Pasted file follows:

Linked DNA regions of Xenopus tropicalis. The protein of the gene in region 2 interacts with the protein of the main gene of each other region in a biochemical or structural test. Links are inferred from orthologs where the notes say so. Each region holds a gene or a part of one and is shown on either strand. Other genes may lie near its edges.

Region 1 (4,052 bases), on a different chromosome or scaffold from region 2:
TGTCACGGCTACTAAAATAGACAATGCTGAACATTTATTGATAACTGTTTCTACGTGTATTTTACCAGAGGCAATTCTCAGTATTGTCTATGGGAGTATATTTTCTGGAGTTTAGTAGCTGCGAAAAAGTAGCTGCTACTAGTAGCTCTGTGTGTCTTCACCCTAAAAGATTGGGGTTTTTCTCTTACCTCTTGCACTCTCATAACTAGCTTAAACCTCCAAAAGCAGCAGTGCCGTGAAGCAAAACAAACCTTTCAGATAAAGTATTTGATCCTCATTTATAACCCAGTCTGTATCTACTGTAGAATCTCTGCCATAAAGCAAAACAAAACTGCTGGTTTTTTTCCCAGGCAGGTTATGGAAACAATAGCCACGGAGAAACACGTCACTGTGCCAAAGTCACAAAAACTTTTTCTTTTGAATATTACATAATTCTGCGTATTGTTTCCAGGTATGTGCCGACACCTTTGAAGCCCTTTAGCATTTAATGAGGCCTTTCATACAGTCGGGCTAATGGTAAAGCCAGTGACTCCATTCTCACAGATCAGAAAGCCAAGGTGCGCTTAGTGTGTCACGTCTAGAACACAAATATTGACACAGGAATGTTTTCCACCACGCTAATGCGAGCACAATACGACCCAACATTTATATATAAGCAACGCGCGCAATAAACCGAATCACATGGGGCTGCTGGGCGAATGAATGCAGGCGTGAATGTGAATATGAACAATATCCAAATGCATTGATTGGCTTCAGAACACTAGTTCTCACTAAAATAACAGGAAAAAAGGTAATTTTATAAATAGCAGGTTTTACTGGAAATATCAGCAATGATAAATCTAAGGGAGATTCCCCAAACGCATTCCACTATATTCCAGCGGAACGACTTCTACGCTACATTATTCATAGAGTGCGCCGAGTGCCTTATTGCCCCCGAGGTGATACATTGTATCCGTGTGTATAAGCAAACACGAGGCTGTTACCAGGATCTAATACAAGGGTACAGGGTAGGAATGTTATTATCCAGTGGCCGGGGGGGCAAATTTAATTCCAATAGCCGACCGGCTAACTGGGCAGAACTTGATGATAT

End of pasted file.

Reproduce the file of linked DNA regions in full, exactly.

Linked DNA regions of Xenopus tropicalis. The protein of the gene in region 2 interacts with the protein of the main gene of each other region in a biochemical or structural test. Links are inferred from orthologs where the notes say so. Each region holds a gene or a part of one and is shown on either strand. Other genes may lie near its edges.

Region 1 (4,052 bases), on a different chromosome or scaffold from region 2:
TGTCACGGCTACTAAAATAGACAATGCTGAACATTTATTGATAACTGTTTCTACGTGTATTTTACCAGAGGCAATTCTCAGTATTGTCTATGGGAGTATATTTTCTGGAGTTTAGTAGCTGCGAAAAAGTAGCTGCTACTAGTAGCTCTGTGTGTCTTCACCCTAAAAGATTGGGGTTTTTCTCTTACCTCTTGCACTCTCATAACTAGCTTAAACCTCCAAAAGCAGCAGTGCCGTGAAGCAAAACAAACCTTTCAGATAAAGTATTTGATCCTCATTTATAACCCAGTCTGTATCTACTGTAGAATCTCTGCCATAAAGCAAAACAAAACTGCTGGTTTTTTTCCCAGGCAGGTTATGGAAACAATAGCCACGGAGAAACACGTCACTGTGCCAAAGTCACAAAAACTTTTTCTTTTGAATATTACATAATTCTGCGTATTGTTTCCAGGTATGTGCCGACACCTTTGAAGCCCTTTAGCATTTAATGAGGCCTTTCATACAGTCGGGCTAATGGTAAAGCCAGTGACTCCATTCTCACAGATCAGAAAGCCAAGGTGCGCTTAGTGTGTCACGTCTAGAACACAAATATTGACACAGGAATGTTTTCCACCACGCTAATGCGAGCACAATACGACCCAACATTTATATATAAGCAACGCGCGCAATAAACCGAATCACATGGGGCTGCTGGGCGAATGAATGCAGGCGTGAATGTGAATATGAACAATATCCAAATGCATTGATTGGCTTCAGAACACTAGTTCTCACTAAAATAACAGGAAAAAAGGTAATTTTATAAATAGCAGGTTTTACTGGAAATATCAGCAATGATAAATCTAAGGGAGATTCCCCAAACGCATTCCACTATATTCCAGCGGAACGACTTCTACGCTACATTATTCATAGAGTGCGCCGAGTGCCTTATTGCCCCCGAGGTGATACATTGTATCCGTGTGTATAAGCAAACACGAGGCTGTTACCAGGATCTAATACAAGGGTACAGGGTAGGAATGTTATTATCCAGTGGCCGGGGGGGCAAATTTAATTCCAATAGCCGACCGGCTAACTGGGCAGAACTTGATGATAT